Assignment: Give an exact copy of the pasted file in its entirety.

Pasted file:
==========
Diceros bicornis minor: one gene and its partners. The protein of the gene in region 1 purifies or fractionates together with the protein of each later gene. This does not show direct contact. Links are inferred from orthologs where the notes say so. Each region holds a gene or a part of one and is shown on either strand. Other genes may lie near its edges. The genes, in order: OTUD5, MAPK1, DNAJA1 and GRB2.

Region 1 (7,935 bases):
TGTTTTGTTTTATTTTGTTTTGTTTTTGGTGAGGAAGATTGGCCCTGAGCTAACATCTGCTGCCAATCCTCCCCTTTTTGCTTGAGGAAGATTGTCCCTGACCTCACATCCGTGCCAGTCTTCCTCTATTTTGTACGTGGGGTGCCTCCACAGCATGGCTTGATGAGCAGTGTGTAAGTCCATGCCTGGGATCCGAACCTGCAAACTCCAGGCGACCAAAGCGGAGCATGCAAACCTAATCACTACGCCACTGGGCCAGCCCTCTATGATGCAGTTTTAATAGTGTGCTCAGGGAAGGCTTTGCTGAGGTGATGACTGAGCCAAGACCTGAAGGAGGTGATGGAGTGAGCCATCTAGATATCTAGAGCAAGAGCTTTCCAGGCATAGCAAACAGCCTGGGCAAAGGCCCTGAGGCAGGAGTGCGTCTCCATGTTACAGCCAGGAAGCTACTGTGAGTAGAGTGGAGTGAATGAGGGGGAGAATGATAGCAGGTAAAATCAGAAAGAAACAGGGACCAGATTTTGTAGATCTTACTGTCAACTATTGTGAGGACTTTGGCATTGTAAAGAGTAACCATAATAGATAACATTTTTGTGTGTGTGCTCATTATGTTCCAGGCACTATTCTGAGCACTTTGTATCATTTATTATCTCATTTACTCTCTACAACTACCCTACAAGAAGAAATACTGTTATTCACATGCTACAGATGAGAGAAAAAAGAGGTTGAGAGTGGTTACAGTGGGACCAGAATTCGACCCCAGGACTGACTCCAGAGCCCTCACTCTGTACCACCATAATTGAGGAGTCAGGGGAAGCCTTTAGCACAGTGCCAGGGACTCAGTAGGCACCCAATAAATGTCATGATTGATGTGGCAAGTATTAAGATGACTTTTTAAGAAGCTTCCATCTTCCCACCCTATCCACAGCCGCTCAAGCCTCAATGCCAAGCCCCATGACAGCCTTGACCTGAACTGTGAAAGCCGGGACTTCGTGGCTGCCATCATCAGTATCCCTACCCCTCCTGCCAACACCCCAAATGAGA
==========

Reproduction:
Diceros bicornis minor: one gene and its partners. The protein of the gene in region 1 purifies or fractionates together with the protein of each later gene. This does not show direct contact. Links are inferred from orthologs where the notes say so. Each region holds a gene or a part of one and is shown on either strand. Other genes may lie near its edges. The genes, in order: OTUD5, MAPK1, DNAJA1 and GRB2.

Region 1 (7,935 bases):
TGTTTTGTTTTATTTTGTTTTGTTTTTGGTGAGGAAGATTGGCCCTGAGCTAACATCTGCTGCCAATCCTCCCCTTTTTGCTTGAGGAAGATTGTCCCTGACCTCACATCCGTGCCAGTCTTCCTCTATTTTGTACGTGGGGTGCCTCCACAGCATGGCTTGATGAGCAGTGTGTAAGTCCATGCCTGGGATCCGAACCTGCAAACTCCAGGCGACCAAAGCGGAGCATGCAAACCTAATCACTACGCCACTGGGCCAGCCCTCTATGATGCAGTTTTAATAGTGTGCTCAGGGAAGGCTTTGCTGAGGTGATGACTGAGCCAAGACCTGAAGGAGGTGATGGAGTGAGCCATCTAGATATCTAGAGCAAGAGCTTTCCAGGCATAGCAAACAGCCTGGGCAAAGGCCCTGAGGCAGGAGTGCGTCTCCATGTTACAGCCAGGAAGCTACTGTGAGTAGAGTGGAGTGAATGAGGGGGAGAATGATAGCAGGTAAAATCAGAAAGAAACAGGGACCAGATTTTGTAGATCTTACTGTCAACTATTGTGAGGACTTTGGCATTGTAAAGAGTAACCATAATAGATAACATTTTTGTGTGTGTGCTCATTATGTTCCAGGCACTATTCTGAGCACTTTGTATCATTTATTATCTCATTTACTCTCTACAACTACCCTACAAGAAGAAATACTGTTATTCACATGCTACAGATGAGAGAAAAAAGAGGTTGAGAGTGGTTACAGTGGGACCAGAATTCGACCCCAGGACTGACTCCAGAGCCCTCACTCTGTACCACCATAATTGAGGAGTCAGGGGAAGCCTTTAGCACAGTGCCAGGGACTCAGTAGGCACCCAATAAATGTCATGATTGATGTGGCAAGTATTAAGATGACTTTTTAAGAAGCTTCCATCTTCCCACCCTATCCACAGCCGCTCAAGCCTCAATGCCAAGCCCCATGACAGCCTTGACCTGAACTGTGAAAGCCGGGACTTCGTGGCTGCCATCATCAGTATCCCTACCCCTCCTGCCAACACCCCAAATGAGA